HUD has an impressive inventory of foreclosed homes as well as programs to help you affordably buy one.
The U.S. Department of Housing and Urban Development (HUD) is the cabinet-level government agency charged with expanding the availability of quality affordable and public housing in the U.S. It’s roots were first established in the Depressions-era changes made to provide housing to many families driven out of their homes as a result of the economic collapse. These days, HUD finds itself not only administering numerous programs aimed at improving communities and expanding the available housing stock, but it also is charged with managing the sale of an explosion of properties it is now responsible for in the aftermath of the housing collapse of 2007 – 2009. If you’re in the market for a very affordable home you can find some phenomenal deals plowing through the local inventory of HUD properties. While (strictly speaking) HUD does not offer loans to potential homebuyers, you can get loans backed by one of HUD’s most important agencies, the Federal Housing Administration (FHA).
HUD/FHA Loans, what’s available?
The FHA actually precedes HUD by decades. FHA was created as part of the National Housing Act of 1934, which was passed to relieve unemployment and stimulate the release of private credit in the hands of banks and lending institutions for home repairs and construction. Along with creating FHA, the Act also established two basic mortgage insurance programs for FHA to manage and secure: Section 203 mortgage insurance for one to four family homes/units; and Section 207 multifamily project mortgages. The FHA’s assumption of risk, through its insurance programs, made possible the amortization of mortgage loans with regular monthly payments to reduce the size of loan. It’s shocking to imagine that before the creation of FHA and the moves made under the passage of the Act, it was virtually impossible for a family or potential homeowner to acquire a 30-year or even 15-year mortgage. Standard home “loans” were about five years in length and the cash and down payment requirements made private homeownership unreachable for most.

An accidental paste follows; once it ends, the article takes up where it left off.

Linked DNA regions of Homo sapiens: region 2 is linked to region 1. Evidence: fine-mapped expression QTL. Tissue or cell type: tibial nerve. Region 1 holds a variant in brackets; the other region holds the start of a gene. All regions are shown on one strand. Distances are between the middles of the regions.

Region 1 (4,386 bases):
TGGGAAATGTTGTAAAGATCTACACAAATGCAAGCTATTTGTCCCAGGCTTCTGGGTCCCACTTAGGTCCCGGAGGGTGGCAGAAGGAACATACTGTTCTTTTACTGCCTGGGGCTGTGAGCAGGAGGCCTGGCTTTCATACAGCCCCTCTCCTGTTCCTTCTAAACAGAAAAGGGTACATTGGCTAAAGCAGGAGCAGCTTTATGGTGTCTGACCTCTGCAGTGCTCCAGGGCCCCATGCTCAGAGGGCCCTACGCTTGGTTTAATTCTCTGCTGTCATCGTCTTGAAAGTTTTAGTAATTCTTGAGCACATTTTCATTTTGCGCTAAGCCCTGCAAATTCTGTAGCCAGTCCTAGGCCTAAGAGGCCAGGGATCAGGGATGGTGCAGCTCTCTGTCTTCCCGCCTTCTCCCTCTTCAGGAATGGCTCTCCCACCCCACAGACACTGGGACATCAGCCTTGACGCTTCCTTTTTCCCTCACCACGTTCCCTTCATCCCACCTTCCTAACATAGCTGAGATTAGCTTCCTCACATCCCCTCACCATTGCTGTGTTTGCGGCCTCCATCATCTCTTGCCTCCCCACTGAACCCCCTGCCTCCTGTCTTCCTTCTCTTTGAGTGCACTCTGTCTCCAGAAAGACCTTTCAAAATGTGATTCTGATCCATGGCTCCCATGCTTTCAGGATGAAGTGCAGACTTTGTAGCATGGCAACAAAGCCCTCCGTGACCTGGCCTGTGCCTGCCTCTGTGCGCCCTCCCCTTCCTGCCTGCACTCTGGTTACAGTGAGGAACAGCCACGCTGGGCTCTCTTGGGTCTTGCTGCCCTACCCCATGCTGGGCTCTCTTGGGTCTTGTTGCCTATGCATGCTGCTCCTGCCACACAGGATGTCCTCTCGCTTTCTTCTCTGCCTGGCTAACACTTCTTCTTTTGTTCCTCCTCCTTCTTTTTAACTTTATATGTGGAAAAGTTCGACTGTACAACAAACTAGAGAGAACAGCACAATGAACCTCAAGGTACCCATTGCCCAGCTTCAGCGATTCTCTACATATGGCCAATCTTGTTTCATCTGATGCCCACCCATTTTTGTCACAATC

Today, FHA offers securitization for several loan programs. You can find private lenders and mortgagees offering FHA-backed loans for:
- First-time homebuyers
- Qualified “fixer-uppers”
- Housing for seniors
- Residential energy efficiency upgrades
- Manufactured and mobile homes
If you’re in the market for a HUD-owned foreclosure property, you may also have access to some community-based FHA-backed lending programs that can assist you.
Click here to get foreclosure listings now.
Advantages of HUD/FHA loans
Once you’ve found a HUD home you are interested in, your first (and perhaps smartest) step would be to review which FHA-backed loan program might best suit your situation. You can get an FHA-backed loan for a HUD foreclosed home through a bank, credit union or any other HUD-approved mortgage lender. FHA insures the home loans to reduce the risk to the lenders and as a result, FHA loans tend to offer lower interest rates and less strict credit requirements than traditional mortgage programs. If you cannot get approved for a mortgage through a traditional lender because of your credit history, employment history, money available for a down payment, or other mitigating circumstances, you may be able to get an FHA loan.